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Business Processes Must Precede Technology
At implementation, too many organizations depend on CRM software vendors to supply needed business processes.
For the rest of the October 2006 issue of CRM magazine please click here
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Milano Marittima is a small town on the Adriatic I visited recently on vacation. I had the pleasure of watching Italy win the World Cup there, and was impressed by how well Italy and France had played. The two teams were like well-oiled machines, and it was obvious that the Italians and French had created many different plays and had practiced them time and again, until they had become second nature to the players. If only organizations implemented CRM in a similar manner. The right way to implement a CRM initiative is to first determine what business functions (e.g., sales, marketing, customer service, e-customer, business analytics, or some combination of these) must be addressed. Second, a company must prioritize these functions (remembering to bite off only what it can chew, since successful CRM initiatives get rolled out in iterations). Determine how well the current business processes support or enhancethen apply technology to optimize these enhance business as appropriate, and then apply technology to optimize these processes. Unfortunately, too many organizations depend on CRM software vendors to supply needed business processes. This logic makes no sense. Some CRM software vendors do build valuable process capabilities into their software (e.g., Onyx Software builds Miller-Heiman Blue Sheets directly into its software). But many software vendors are not sufficiently business-process savvy to know which specific processes to include. They default by building in generic processes along with a business process/workflow engine that helps, to varying degrees, customize their generic processes--which may or may not fit an organization's way of doing business. Alternately, some vendors offer vertical, industry-specific software that builds in, again to varying degrees, relevant, industry-specific business processes that may or may not fit well with the way an organization conducts its business. There is, fortunately, a third option now being practiced by best-in-class organizations worldwide. First, document the key as-is business processes (e.g., using swim-lane techniques) and make sure to note where they fall short. Second, review best-practice business processes--increasingly, these can be purchased from external sources--that help address these shortfalls and then agree to move as-is business processes to to-be business processes that feel right for the organization. With the to-be business processes in place, then and only then go to CRM software vendors to determine how well their built-in business processes or business process/workflow engine matches the organization's specific business process needs.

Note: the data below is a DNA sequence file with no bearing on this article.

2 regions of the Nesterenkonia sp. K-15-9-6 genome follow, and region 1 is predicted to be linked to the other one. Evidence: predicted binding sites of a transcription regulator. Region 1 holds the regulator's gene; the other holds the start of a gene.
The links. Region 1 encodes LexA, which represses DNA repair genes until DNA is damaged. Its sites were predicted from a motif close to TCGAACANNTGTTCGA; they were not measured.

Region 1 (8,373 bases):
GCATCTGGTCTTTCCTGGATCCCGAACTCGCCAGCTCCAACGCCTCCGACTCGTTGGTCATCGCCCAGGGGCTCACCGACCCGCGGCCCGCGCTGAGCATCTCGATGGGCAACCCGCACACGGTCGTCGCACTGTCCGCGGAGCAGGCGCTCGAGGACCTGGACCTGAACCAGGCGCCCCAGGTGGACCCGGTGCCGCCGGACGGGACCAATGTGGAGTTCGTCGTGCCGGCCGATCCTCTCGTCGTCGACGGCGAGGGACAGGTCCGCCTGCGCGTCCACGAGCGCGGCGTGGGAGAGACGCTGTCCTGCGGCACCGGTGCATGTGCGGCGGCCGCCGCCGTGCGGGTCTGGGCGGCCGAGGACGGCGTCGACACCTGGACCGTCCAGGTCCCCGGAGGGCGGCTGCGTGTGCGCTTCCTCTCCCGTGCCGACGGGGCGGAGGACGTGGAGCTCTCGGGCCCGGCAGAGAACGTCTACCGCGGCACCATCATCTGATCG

If this match is reasonably good (say an 80-plus percent fit), compromise a bit and move forward with purchasing the CRM software. If this match is not good, critically examine whether the software vendor's business process/workflow tool capability--or more powerful third-party vendor-compatible business process/workflow tools--can be used to customize the software to meet specific to-be process needs. Continuous business process improvement will soon become a part of the enterprise's DNA, which brings me back to Italy's recent World Cup victory: Knowing the plays was a part of the team's DNA. The players then executed these plays with excellence. Think of business processes as plays and CRM software as players. Get your plays right, then choose and train your best players. Barton Goldenberg is president and founder of ISM Inc., a CRM real-time enterprise consulting firm in Bethesda, MD. He is the author of CRM Automation and the publisher of The Guide to CRM Automation. Contact him at bgoldenberg@ismguide.com
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